Shap man jailed for seven years for hammer attack on friend

A MAN from Shap who used a hammer to attack a friend he thought had insulted the memory of his dead mother has been jailed for seven years.

John Lowis, 45, “ambushed” 52-year-old Russell Mitchell after falling out with him in the village’s Crown pub, Carlisle Crown Court heard.

He hit him up to ten times with the hammer and poked him in the eye with the handle when its head fell off.

He stopped only when another man pushed him away.

Afterwards, prosecutor Timothy Brennand told the court, he admitted that he thought he had killed him.

Lowis, of Mill Crest, Main Street, Shap, was originally charged with attempting to murder Mr Mitchell, who was left permanently scarred and traumatised by the facial injuries he suffered.

But that charge was dropped when he pleaded guilty instead to the less serious offence of causing him grievous bodily harm with intent to do so.

Mr Brennand told the court the incident happened just before midnight on Sunday, August 12 after Lowis had got through about ten bottles of lager and a pint of draught during several hours spent “drinking steadily” in the pub.

Mr Mitchell insulted Lowis and called him “miserable” for complaining about the traffic generated through the village by the nearby Kendal Calling music festival.

Lowis said he did not want an argument, and explained that his mother had died just a fortnight before, to which Mr Mitchell – who was “merry but not drunk” after a trip to a football match in Birmingham – replied “I don’t give a f--- about your mother”, Mr Brennand said.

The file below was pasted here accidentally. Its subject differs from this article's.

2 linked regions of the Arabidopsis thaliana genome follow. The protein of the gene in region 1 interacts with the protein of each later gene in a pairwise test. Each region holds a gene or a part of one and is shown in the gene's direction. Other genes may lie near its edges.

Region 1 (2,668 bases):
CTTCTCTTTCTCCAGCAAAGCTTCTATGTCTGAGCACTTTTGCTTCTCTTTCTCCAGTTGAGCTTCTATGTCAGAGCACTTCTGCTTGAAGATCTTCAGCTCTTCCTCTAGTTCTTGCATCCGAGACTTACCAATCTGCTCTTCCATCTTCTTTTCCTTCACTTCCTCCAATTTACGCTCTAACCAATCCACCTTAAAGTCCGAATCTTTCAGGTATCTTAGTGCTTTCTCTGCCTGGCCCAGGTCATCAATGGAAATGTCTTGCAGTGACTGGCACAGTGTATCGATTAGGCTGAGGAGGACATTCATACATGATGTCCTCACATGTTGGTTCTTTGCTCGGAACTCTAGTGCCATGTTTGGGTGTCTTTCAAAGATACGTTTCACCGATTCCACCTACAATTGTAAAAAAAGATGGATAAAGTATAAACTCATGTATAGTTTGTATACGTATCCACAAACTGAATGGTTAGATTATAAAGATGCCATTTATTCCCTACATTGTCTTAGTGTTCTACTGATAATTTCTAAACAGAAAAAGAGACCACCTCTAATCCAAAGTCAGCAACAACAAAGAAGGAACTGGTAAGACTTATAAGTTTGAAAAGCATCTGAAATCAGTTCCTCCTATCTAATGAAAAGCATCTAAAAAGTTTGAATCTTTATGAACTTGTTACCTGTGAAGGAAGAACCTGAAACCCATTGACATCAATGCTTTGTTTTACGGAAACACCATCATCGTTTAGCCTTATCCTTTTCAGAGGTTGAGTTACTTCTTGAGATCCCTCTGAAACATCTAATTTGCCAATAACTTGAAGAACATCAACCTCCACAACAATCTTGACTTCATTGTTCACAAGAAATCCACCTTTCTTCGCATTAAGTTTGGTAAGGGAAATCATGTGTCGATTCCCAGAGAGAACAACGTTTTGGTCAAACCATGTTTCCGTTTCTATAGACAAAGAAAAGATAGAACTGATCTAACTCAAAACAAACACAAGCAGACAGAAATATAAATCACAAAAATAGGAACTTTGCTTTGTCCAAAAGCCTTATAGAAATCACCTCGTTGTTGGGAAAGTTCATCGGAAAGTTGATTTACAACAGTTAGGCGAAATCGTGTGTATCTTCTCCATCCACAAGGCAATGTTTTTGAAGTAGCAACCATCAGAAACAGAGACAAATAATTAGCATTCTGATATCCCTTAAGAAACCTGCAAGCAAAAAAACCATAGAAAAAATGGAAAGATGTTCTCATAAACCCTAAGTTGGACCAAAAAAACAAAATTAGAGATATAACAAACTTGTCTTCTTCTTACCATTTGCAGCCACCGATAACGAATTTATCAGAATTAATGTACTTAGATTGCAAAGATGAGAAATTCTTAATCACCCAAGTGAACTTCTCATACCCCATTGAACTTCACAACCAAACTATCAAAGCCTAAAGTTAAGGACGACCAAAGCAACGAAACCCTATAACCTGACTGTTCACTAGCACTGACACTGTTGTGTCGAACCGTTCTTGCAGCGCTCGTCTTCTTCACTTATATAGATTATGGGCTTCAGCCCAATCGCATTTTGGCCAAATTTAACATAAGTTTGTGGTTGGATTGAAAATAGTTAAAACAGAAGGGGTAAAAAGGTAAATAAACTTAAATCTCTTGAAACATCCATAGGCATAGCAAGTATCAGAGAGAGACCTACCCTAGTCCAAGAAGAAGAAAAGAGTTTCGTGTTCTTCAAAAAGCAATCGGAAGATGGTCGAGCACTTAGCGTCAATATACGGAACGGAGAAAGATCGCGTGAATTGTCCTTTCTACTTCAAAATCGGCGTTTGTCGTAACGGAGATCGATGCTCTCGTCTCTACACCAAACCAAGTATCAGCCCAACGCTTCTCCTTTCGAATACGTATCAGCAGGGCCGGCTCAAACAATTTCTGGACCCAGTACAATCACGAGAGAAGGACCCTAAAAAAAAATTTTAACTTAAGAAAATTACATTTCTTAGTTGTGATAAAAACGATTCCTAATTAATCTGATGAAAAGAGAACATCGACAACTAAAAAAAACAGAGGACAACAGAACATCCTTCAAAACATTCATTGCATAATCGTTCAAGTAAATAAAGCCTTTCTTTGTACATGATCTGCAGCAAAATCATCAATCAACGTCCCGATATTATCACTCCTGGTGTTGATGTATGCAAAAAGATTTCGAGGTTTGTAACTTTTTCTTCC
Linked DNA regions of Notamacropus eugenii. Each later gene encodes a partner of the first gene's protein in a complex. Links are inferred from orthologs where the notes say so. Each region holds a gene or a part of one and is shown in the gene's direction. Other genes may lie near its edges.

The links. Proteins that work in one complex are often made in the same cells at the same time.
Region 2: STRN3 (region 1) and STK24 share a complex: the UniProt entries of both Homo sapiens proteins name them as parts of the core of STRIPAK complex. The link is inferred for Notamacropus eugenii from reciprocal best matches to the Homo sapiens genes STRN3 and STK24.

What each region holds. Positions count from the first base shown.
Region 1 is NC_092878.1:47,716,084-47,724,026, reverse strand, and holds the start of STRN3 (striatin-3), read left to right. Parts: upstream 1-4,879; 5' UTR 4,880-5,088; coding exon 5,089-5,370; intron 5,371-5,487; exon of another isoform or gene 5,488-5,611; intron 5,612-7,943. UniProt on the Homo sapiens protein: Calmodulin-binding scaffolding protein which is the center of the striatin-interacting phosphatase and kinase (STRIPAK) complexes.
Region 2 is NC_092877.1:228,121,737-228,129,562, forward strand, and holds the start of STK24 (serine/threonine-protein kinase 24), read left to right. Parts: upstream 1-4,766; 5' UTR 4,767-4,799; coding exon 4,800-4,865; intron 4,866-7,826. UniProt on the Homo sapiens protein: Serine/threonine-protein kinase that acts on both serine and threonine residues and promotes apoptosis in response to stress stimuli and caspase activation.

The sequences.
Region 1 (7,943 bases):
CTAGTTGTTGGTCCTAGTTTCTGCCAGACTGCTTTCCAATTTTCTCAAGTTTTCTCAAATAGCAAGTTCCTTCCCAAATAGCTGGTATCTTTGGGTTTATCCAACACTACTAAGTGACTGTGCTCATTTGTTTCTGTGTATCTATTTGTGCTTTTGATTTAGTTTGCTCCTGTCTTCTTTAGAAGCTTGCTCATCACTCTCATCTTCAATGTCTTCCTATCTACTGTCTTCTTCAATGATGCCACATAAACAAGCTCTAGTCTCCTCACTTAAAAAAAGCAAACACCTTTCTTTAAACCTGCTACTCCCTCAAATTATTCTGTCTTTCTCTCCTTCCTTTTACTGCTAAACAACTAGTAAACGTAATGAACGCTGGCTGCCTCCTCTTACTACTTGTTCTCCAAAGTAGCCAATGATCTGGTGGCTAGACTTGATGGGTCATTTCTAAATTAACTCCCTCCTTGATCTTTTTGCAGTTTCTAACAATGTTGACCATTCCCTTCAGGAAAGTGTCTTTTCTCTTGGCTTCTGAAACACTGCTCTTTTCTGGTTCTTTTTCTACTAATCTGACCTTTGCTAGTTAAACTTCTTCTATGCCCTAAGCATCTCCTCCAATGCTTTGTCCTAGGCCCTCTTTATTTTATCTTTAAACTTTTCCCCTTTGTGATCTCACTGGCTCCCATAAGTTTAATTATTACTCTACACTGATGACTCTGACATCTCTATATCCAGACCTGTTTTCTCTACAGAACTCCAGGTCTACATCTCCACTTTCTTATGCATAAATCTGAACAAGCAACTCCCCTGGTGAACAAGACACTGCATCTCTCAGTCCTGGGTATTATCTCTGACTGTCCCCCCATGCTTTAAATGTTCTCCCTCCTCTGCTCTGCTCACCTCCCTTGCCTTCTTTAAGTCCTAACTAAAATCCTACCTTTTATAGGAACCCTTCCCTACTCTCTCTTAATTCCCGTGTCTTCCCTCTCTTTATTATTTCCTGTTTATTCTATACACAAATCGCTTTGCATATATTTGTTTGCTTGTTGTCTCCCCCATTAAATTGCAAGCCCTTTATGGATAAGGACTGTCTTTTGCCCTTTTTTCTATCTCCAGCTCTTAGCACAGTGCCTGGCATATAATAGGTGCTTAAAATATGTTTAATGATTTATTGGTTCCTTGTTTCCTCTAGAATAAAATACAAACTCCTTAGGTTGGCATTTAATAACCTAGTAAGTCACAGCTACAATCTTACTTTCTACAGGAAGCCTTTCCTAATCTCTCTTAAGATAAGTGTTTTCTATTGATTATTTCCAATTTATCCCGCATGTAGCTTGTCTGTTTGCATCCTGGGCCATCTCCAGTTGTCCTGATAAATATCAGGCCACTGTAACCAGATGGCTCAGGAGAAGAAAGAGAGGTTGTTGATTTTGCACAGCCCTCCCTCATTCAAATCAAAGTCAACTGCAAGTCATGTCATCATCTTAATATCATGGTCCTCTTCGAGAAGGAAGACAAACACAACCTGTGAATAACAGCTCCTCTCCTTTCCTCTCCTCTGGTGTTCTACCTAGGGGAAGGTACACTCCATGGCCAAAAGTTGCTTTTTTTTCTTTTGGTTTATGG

The landlord Daniel Stringer intervened and reprimanded Mr Mitchell, and Lowis stormed out of the pub.

Exactly what happened next was unclear, Mr Brennand said, but it seemed Lowis waited around outside after somehow getting possession of a hammer.

When Mr Mitchell walked past later with his friend William “Sean” Jones, Lowis appeared from behind a car in Jackson Lane in an “ambush”, Mr Brennand said.

He knocked Mr Mitchell to the ground before setting about him with the hammer – an attack that stopped only when Mr Jones pushed him away, he said.

When Mr Jones’s daughter Tamara arrived on the scene and asked Lowis where her father was, he replied: “Round there with Russ – I think I’ve killed him.”

Then, Mr Brennand said, Lowis wandered back to the pub, apologised to Mr Stringer for his earlier behaviour and finished his drink.

When he was arrested at his home soon afterwards police found his bloodstained clothing soaking in the bath.

In mitigation defence advocate Chris Toms said the attack had been sparked by Mr Mitchell swearing at Lowis, and being disrespectful of his late mother.

Mr Toms said: “The death of his mother was a terrific psychological blow. He was feeling terribly alone and dejected. In the circumstances it was the last thing Mr Mitchell should have said.”

Mr Toms said Lowis was “a solid chap” who had performed useful work around Shap “for years and years”, including cleaning the village public toilets.

He said he was now full of remorse because he had regarded Mr Mitchell as a friend.

After passing sentence, the judge, the Hon Mr Justice Singh, imposed a restraining order, banning Lowis from having any contact with Mr Mitchell for the next five years.

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